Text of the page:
DNA Microscopy Changes the Way Scientists Analyze DNA
When scientists need to see something too small for a microscope, what do they do? A new technique, DNA microscopy, is allowing scientists to visualize DNA in a way not previously possible. And there isn’t even an actual microscope involved.
Scientific experiments rely on many different types of data in order to form and test questions about biology. Some of those experiments provide indirect evidence about what is occurring, however, microscopes have long been used to see things we cannot view with the naked eye. The first microscopes used light and glass to magnify what was living in the water. For centuries, this let scientists “see it and believe it.”
The familiar silhouette of the microscope has become a staple of scientific exploration. However, every tool has its limits, and the microscope is no exception.
When it comes to the microscope, limitations come in the form of size and resolution. Size speaks to how small a user can see. Some microscopes can illuminate the details of fibers, while others are strong enough to discern proteins within cells.
There are many types of microscopes. For example, instead of light, some microscopes use electrons to peek inside of the microscopic world. A microscope’s resolution is how well you can distinguish between the tiny things you are looking at. A fuzzy image of an object taken with a higher resolution microscope may reveal that you were actually looking at two separate objects that were too close together to be distinguished.
So what happens when something goes below those limits, making something difficult to see clearly? That has long been a concern for visualizing DNA, the code of life that exists in each of our cells. Current techniques to visualize DNA involve making it fluoresce against a background, typically using a dye known as DAPI.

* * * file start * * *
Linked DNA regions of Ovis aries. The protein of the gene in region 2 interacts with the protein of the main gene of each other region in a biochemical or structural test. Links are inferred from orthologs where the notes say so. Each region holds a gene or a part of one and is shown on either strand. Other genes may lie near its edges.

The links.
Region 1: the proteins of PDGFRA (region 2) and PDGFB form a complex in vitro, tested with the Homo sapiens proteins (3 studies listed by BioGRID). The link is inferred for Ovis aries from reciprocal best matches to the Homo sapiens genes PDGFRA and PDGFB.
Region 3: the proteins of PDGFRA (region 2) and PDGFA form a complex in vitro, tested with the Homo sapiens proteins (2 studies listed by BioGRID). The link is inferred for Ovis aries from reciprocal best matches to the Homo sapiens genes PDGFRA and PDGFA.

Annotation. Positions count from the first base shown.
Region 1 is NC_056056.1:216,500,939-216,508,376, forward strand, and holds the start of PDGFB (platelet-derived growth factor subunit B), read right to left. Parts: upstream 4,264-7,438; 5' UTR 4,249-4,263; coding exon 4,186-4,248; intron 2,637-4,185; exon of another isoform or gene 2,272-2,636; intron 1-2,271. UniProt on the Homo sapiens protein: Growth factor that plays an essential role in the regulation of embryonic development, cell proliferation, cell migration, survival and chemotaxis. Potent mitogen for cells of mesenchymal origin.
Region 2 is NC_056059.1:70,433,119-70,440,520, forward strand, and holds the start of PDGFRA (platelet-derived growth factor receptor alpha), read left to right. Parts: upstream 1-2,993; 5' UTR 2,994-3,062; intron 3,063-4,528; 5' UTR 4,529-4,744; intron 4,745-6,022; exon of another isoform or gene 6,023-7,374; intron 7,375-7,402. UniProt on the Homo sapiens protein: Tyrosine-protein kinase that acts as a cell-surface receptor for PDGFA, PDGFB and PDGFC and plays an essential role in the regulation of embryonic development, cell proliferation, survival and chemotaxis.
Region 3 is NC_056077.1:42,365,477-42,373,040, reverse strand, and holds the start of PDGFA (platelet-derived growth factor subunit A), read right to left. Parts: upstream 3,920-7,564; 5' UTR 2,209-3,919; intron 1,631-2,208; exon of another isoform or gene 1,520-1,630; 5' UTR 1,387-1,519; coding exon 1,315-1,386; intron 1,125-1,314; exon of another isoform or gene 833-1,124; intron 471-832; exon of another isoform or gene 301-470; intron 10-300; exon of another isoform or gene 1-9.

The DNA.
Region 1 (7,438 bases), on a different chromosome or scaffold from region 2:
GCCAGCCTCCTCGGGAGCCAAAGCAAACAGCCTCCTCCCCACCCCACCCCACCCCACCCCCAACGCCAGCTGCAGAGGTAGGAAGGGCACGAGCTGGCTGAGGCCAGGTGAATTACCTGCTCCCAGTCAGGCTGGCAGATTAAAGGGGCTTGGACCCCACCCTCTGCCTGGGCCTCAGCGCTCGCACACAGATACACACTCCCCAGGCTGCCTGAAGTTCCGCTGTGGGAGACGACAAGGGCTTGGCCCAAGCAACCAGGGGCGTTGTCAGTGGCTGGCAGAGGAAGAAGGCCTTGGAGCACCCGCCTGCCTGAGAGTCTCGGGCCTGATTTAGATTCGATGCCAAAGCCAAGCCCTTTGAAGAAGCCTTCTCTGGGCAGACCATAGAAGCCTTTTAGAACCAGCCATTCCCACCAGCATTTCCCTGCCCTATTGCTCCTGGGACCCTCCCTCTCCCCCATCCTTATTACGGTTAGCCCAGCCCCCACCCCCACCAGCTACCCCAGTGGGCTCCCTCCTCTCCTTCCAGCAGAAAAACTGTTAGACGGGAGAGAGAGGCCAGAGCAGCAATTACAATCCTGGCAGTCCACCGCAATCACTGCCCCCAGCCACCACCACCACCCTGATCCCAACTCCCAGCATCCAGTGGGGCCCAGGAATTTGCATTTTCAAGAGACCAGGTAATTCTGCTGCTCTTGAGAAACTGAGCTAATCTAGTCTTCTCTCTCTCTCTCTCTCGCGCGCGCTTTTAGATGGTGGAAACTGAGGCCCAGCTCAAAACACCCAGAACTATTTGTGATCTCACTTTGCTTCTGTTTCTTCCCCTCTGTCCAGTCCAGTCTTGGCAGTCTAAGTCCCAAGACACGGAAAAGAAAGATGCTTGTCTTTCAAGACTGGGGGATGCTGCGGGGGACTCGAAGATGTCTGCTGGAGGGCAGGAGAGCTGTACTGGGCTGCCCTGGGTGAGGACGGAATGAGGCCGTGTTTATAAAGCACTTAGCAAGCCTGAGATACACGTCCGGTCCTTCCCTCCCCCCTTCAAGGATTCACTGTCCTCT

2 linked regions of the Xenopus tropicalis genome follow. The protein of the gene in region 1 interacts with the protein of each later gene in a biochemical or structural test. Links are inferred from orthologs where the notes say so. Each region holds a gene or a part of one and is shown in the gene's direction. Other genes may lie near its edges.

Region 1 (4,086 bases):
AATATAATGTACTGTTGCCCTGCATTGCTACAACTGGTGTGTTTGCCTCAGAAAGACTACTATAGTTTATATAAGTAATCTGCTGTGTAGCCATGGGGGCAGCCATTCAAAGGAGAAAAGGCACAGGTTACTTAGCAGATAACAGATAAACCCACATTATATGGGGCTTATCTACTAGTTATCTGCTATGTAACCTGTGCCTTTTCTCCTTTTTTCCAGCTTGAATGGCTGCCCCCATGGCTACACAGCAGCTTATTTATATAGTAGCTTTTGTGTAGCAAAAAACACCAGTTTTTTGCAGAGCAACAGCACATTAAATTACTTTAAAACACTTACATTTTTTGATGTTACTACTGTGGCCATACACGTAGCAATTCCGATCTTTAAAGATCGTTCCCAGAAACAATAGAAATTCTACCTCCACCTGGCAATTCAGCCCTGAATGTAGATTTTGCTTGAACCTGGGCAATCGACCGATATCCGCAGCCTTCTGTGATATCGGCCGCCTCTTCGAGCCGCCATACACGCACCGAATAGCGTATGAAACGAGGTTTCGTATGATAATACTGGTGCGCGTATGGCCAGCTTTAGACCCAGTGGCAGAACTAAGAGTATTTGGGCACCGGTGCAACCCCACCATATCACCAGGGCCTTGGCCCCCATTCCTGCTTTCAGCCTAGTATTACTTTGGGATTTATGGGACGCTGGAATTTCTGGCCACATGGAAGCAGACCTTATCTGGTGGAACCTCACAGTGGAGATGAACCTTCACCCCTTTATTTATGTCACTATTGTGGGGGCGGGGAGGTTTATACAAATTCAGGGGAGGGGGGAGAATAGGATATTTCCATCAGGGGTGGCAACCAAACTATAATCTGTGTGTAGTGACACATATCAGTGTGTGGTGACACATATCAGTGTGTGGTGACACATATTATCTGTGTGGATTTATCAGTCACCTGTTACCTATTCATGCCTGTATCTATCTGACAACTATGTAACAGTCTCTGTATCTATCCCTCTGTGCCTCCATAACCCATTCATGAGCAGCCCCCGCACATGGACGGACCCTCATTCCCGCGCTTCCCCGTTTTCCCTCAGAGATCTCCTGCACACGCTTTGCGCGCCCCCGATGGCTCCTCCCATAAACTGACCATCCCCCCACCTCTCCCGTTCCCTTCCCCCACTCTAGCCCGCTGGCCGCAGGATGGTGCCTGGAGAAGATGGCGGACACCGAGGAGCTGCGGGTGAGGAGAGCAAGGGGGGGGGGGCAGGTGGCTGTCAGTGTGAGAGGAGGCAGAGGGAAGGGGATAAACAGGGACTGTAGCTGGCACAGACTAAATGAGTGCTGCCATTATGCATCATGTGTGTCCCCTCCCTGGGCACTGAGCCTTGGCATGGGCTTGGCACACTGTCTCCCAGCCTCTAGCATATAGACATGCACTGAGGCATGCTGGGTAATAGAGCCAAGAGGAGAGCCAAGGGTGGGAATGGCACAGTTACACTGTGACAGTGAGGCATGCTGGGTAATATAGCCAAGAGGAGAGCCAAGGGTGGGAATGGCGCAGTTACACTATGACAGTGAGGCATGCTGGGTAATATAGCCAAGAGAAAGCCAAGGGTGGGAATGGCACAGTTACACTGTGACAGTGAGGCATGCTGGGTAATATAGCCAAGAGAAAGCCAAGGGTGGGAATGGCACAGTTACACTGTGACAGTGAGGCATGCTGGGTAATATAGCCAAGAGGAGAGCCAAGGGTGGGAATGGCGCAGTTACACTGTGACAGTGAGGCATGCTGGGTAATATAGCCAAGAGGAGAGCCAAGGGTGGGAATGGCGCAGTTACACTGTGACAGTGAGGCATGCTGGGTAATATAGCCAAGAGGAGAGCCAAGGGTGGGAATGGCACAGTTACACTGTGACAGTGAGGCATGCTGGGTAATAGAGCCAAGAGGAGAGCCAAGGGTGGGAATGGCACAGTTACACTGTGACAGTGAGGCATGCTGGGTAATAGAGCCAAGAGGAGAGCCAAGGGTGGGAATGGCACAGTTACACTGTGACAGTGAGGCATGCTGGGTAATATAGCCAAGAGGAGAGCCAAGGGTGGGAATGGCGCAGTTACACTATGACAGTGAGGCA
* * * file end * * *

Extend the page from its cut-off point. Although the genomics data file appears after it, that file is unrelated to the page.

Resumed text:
While DAPI staining identifies where DNA is, it doesn’t give genomic information. Pairing genomic information with location information for cells is critical to understanding systems. For example, many tumorous cancers are heterogeneous, meaning that the mutations you find in one part of the tumor may be very different than what you find in another part of the tumor. Understanding where those mutations occur and how could help researchers understand how tumors form and possibly how to better treat them.
A new molecular technique, DNA microscopy, more easily obtains both sequence and spatial information about DNA regions of interest.
The process works by tagging the DNA (or the workhorse copies of DNA,called RNA) with barcodes. These barcodes work similarly to barcodes on products you buy from the store. When researchers add them to fixed cells, the barcodes attach to particular “products”, in this case, RNA molecules. At the end of the process, the barcodes can help identify each molecule, just like the register at the store can scan the barcode and know which brand of cereal you are buying. However, unlike barcodes on products, these barcodes are just as small as the products they are tagging.
To amplify the signal that the barcodes can broadcast, copies are created of the tagged molecules. As more and more copies are made, the barcodes begin to collide. They stick together and become linked. This process of amplifying, colliding and linking continues, expanding the signal of the barcode out from the molecules' original location.
Perhaps the most impressive part of this microscopy technique is that there’s actually no microscope involved. Instead, the now-linked barcodes are sequenced, revealing which barcodes are stuck to each other and how often.
The underlying principle is that molecules close to each other will collide far more often than molecules that are further apart. This information can then be reconstructed with an algorithm developed by the researchers to create a picture of how the regions are spatially arranged within the cell and how cells are spatially arranged compared to each other. Scientists are able to reconstruct a 3-dimensional image based on how the barcode signals interacted as the amplification process happened.
Researchers can now learn how DNA organization connects to its genomic context in different conditions. Allowing scientists to connect genomic location and spatial information opens a new world of questions that can be addressed.